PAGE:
I am going to tell you a secret fundamental to business success. Actually, it’s not a secret because we all already know about this principle. Truth is, we have been carrying it with us since childhood but because we’re all so busy, we’ve forgotten how critically important it is. Remember The Golden Rule? You know, “Do unto others as you would have done unto you”? As humans, we desire mutual respect and, sometimes, even to feel special. The great “secret” we’ve neglected is service. That’s it!
When was the last time you received amazing service? I’m talking about what we’ve come to consider “above and beyond” service? Thinking of that interaction, would you return to the business because of how you were treated? Did you rave about your experience to someone else? Mediocre service is so commonplace that a company providing good service stands out. A company providing amazing service will dominate its competition.
Amazing service allows a company to gain and maintain a competitive advantage in the marketplace. It’s service that makes customers regulars. Excellent service turns clients into advocates—true raving fans.
Too often, companies make the critical mistake of separating customer service from marketing. Customer service is a company’s greatest marketing plan. Stellar service leads to brand loyalty, word-of-mouth marketing, and increased sales. Effective marketing begins before the ﬁrst advertising dollar is ever spent.
The most powerful marketing campaign begins with the creation of internal systems allowing for the delivery of amazing service, consistently. Once these systems have been established and are ingrained within the company culture, only then should an external marketing plan be crafted.
Consider the diagram below. Companies often begin with External Marketing, having ignored the foundation required for an external marketing plan to thrive: Amaze The Customer.
Why do so many companies fail to deliver great service? There are a number of reasons, the most common being investing a disproportionate amount on the “what” and not nearly enough on the “why.” Generally, established companies concentrate on product far more than consumer experience. Of course high product quality is imperative, but how the customer feels while engaging with the company is as important. This is true regardless of the product.
Why do I think this way? I was raised on the small Caribbean island of Antigua; the son of parents who were hoteliers by day and managers of a ﬁve-star French restaurant by night. Despite the hotel being 15 minutes from the beach and, having been built in the ’50s, lacking modernity, occupancy was consistently high. We saw repeat guests year after year.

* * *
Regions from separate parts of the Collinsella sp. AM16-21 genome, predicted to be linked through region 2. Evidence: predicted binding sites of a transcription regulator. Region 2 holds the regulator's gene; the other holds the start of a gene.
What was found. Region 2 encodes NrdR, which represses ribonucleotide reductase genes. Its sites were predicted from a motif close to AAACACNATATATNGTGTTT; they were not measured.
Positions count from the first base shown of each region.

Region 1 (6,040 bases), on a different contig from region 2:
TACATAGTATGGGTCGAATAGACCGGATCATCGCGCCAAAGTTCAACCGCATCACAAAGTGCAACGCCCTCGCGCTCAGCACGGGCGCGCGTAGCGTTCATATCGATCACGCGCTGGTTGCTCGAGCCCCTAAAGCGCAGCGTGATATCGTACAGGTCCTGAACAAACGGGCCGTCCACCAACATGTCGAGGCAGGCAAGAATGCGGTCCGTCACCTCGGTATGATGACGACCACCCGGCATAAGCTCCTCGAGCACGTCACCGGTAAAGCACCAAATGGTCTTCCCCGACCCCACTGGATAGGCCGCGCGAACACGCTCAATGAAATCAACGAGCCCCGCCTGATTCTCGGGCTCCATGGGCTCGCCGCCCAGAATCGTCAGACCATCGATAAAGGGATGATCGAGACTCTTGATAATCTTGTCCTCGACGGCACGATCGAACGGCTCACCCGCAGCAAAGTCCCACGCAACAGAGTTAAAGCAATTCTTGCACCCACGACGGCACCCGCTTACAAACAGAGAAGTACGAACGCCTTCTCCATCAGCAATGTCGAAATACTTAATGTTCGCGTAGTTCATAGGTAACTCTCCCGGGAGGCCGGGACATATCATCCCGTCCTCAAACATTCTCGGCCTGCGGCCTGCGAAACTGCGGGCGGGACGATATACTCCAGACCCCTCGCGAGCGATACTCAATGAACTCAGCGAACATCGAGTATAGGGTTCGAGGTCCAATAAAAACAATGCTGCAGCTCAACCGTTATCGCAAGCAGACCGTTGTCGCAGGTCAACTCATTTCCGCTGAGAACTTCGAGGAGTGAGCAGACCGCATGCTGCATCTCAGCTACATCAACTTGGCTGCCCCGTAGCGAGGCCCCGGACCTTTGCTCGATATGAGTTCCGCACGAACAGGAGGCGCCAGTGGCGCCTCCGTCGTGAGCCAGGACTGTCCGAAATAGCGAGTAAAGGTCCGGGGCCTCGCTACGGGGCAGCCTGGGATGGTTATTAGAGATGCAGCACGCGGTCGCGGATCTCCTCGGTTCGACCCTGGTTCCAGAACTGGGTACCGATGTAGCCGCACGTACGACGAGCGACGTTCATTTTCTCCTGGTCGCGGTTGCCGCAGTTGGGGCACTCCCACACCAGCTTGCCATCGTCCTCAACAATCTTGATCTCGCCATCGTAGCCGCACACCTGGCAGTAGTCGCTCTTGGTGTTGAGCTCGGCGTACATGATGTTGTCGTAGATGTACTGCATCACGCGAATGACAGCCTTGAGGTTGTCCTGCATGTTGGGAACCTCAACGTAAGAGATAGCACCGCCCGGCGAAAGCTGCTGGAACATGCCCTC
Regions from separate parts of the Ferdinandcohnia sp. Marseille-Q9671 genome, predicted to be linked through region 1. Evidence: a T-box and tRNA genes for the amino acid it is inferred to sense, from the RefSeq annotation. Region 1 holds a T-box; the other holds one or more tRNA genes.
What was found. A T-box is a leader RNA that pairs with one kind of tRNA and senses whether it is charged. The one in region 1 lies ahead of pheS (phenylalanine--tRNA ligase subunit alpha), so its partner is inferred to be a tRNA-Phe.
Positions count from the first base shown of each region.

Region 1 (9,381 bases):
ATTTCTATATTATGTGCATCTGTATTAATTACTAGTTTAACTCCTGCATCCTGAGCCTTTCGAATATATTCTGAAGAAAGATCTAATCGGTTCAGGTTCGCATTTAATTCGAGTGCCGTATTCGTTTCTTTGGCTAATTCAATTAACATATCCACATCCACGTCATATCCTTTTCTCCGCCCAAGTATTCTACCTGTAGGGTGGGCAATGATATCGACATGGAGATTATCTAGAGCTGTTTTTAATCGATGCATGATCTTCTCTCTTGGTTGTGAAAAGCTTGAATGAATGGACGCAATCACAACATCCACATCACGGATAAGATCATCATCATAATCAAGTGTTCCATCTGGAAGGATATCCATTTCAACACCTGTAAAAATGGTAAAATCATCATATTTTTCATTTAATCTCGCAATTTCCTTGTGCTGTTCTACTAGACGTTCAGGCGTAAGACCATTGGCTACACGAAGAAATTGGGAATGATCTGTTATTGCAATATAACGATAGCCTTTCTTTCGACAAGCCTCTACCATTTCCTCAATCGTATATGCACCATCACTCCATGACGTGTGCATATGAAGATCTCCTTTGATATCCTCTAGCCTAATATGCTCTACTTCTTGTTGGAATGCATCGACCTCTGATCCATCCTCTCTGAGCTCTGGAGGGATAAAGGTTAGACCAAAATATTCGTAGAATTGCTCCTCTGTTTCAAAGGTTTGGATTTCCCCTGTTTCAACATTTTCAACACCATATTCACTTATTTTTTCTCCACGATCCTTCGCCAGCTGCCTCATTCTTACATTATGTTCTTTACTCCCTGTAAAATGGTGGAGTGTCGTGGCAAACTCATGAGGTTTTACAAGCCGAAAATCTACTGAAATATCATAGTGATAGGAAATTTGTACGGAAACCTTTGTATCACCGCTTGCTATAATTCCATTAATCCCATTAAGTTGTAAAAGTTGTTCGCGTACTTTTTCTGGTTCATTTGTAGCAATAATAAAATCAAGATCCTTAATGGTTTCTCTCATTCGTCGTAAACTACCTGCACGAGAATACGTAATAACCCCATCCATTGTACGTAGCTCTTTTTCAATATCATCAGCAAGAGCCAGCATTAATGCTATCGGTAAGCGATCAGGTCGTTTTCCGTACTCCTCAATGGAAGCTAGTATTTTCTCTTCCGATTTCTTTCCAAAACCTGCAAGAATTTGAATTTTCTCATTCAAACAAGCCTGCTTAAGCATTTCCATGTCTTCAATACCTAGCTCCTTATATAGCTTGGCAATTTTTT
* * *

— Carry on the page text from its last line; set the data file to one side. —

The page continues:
In 1987, the hotel was sold. The new owner, who believed that facility upgrades would garner higher proﬁts, didn’t know the secret and by 1990 the hotel was shuttered. After over 30 years of strong business, the hotel closed because the new ownership lacked something that my family had ﬁgured out from the onset: treat people better than they expect to be treated. Having been born into hospitality, I adopted a philosophy that would apply to all of my business ventures: “It’s not our job to please the customer…it’s our job to amaze them.”
Let’s apply the same principle to a more tangible product: stationery. Because we know the secret, we know that proﬁtability is not solely determined by high sales volume. If a stationery company allowed its employees to exceed expectations by promoting a culture of service and became a customer service company that happened to sell stationery, sales would improve. If people were treated better than expected, especially when purchasing something like stationery, the customer base would grow. Guaranteed.
Corporations spend thousands of dollars to gain competitive advantage through means of advertising involving slick design, memorable slogans and commercials that stir emotion. Though these are valid ways of attracting customers, ask anyone who has been on hold for more than ﬁve minutes with ‘customer service’ where that company should be investing their money—advertising or customer service—and you’ll remember that customer retention starts with corporate culture.
The irony? Our greatest opportunity to impact profitability costs absolutely nothing; choosing to invest time, resources, focus and dollars elsewhere could potentially cost us everything. Let’s choose to amaze the customer.
This post was published in the June 2013 issue of Greater Charlotte Biz magazine by James La Barrie
» by James on October 18, 2013